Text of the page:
Super Market Odyssey - On A Quest for Whole Foods
The creation of a child is a time when many parents take a renewed interest in the content of their diets, often starting in the supermarket.
For a couple eating fast food-to-go, it may be their first time in a supermarket, with the intention of preparing a meal from food, not a box. Another couple might start buying Certified Organic food and "shopping the perimeter," where the fresh foods are. And others might pass by the supermarket, headed for the health food store.
Shelf stable and highly convenient
In the supermarket, you are surrounded by highly processed, salty and sugary foods with dairy, palm, soy and high fructose corn syrup, in nearly every product.
In the health food store, you are surrounded by highly processed, salty and sugary foods with sea salt, soy, coconut oil and organic cane sugar in nearly every product. In addition, you can also supplement your diet with bottles of natural vitamins and protein powders.
Both places specialize in food products, not foods.
They are causing a health crisis in our community. We are now overweight and malnourished at the same time.
Food products are altered by manufacturing, chemistry, or genetics to remove undesired parts like bran, moisture, living bacteria, or cholesterol from a food. Or they are fortified with extra protein, iron, Vitamin D, calcium or Omega 3’s, whether or not Mother Nature intended the original food to have those.
In addition, they are processed to have a shelf life of several months, or years. They are preserved. If you leave them outside on your deck, you will find they break down very slowly, if it all. Shelf life renders them nearly useless as nutrition for our finely tuned digestive systems.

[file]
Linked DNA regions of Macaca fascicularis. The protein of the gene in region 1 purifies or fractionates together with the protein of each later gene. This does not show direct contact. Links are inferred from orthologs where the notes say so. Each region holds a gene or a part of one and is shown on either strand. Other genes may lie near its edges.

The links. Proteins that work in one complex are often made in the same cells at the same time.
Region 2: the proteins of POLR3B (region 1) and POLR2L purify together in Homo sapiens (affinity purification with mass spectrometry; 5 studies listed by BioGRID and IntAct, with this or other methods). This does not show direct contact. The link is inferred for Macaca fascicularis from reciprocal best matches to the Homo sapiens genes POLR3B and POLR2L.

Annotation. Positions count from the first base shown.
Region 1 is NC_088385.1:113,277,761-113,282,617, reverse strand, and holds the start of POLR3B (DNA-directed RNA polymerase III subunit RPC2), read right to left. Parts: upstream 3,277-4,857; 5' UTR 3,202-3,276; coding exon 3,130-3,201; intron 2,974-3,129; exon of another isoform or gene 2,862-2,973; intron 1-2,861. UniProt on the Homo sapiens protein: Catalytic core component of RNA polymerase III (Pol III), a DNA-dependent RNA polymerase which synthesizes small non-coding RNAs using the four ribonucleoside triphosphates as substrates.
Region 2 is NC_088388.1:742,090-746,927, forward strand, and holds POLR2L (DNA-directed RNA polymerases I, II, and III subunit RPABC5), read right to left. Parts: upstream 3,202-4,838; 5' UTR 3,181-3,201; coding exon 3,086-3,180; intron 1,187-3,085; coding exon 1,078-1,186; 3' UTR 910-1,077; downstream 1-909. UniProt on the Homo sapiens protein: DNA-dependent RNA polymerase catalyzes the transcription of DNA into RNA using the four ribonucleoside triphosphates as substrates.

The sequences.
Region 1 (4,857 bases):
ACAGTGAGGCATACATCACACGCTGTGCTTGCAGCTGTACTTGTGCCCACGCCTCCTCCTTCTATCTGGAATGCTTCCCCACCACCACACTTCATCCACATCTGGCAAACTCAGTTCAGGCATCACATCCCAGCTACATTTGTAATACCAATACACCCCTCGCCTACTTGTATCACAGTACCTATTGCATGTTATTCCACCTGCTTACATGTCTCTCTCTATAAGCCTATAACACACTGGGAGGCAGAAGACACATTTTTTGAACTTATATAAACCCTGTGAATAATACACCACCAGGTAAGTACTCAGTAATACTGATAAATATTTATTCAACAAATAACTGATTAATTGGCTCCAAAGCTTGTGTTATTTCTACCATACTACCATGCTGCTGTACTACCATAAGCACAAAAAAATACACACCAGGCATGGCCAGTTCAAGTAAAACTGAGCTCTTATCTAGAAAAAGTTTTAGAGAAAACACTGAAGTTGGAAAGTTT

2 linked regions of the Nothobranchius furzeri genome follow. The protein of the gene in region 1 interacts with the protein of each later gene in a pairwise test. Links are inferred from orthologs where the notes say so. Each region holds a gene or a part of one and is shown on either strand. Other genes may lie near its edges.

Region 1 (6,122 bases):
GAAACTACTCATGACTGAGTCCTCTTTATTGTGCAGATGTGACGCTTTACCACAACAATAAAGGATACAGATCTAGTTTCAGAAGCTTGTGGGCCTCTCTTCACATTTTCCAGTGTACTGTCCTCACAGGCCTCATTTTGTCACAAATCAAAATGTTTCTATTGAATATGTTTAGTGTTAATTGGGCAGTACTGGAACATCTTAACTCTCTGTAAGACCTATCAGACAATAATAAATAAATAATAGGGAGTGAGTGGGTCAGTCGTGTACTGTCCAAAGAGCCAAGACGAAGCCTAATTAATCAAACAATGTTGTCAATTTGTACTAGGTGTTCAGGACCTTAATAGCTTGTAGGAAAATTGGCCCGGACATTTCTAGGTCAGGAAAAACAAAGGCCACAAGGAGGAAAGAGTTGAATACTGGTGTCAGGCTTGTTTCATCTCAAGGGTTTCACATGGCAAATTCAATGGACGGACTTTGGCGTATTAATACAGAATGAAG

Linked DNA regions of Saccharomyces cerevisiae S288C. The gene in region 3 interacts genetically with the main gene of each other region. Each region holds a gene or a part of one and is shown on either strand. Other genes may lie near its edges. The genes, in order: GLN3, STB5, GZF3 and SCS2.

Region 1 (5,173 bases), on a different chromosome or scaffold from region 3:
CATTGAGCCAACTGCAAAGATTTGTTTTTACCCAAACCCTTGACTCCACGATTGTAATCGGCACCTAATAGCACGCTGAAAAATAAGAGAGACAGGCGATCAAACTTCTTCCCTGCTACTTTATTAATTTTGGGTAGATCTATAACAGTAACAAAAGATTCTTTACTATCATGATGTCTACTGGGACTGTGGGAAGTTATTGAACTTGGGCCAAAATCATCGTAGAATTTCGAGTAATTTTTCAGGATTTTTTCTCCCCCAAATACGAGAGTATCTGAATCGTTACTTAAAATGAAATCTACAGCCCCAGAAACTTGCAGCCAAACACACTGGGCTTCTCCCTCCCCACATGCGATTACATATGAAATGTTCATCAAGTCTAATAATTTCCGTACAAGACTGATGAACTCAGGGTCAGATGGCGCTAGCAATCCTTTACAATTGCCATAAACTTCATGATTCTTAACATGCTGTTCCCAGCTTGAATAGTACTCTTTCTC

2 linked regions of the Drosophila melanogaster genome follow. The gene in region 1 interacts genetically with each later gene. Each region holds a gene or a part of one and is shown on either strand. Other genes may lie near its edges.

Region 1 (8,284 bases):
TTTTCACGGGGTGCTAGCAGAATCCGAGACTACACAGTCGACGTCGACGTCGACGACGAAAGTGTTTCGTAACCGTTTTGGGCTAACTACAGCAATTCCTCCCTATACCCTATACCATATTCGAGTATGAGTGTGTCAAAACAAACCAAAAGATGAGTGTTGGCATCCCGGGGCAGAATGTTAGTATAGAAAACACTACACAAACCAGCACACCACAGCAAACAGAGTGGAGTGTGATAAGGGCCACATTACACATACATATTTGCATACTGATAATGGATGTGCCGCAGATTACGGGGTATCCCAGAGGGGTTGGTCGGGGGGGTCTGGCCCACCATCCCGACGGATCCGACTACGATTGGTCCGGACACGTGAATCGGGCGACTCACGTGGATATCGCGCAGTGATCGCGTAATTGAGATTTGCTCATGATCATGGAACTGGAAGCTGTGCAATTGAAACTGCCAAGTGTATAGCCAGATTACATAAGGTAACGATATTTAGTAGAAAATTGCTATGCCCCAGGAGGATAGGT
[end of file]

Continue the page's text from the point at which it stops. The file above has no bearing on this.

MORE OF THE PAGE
Let's take a radical departure from all that, and take a ride down to the farm.
Unlike the produce at the health food store which gets flown in by jet from commercial farms in far away California, Washington, Mexico and New Zealand, this food gets wheel-barrowed or tractored in from the rolling hills surrounding the barn. This food has a small carbon footprint.
And here are your farmers - It might be a couple with two little kids, or a couple of Ag students learning the ropes via mentorship, or it might be an extended family with Greats, Grands, Aunts, Uncles, Parents, Cousins and Kids.
They might be Michelin gourmet with 3 kinds of mizuna and 11 kinds of basil, or they might be country with piles of tomatoes, peaches, plums, pears, zucchini and apples. They might be meat farmers with chickens, cows and pigs. Or dairy farmers with a line of sublime cheeses and ice cream. They might even be brewing, fermenting, or distilling their hops, grapes and barley into tasty beverages.
Whatever they grow, they nurture and nourish with their experience, love and their sweat.
Whole foods look like how they come out of the ground, off the tree, or off the animal. An apple is an apple, no wax, all different varieties, juicy, flavorful and literally MOUTH WATERING. ShopRite apples aren't like this and Apple Fruit Rollups are definitely not at all like this.
And I say, there are no bad vegetables, only bad cooks.
Once you've eaten fresh from the farm, it's easier to switch from overly processed ‘food products’ to a diet rich in whole foods. Small farms rotate crops. They use manure and compost. They work the land, feed the land and then, let the land rest, so that it remains productive.
Shopping from local farms reinforces community!
Not only does shopping at the farm help your diet, but it also places your family back into the local food chain. Your hard earned dollars promote sustainable agricultural practices and stay in the community where they support Little League, the school Drama Club and food programs like Second Harvest.
Living in the Hudson Valley of New York, we have a wealth of locally grown and raised foods. For our family's health and the strength of our local economies, let us all work together and make conscious food choices, supporting our local farmers.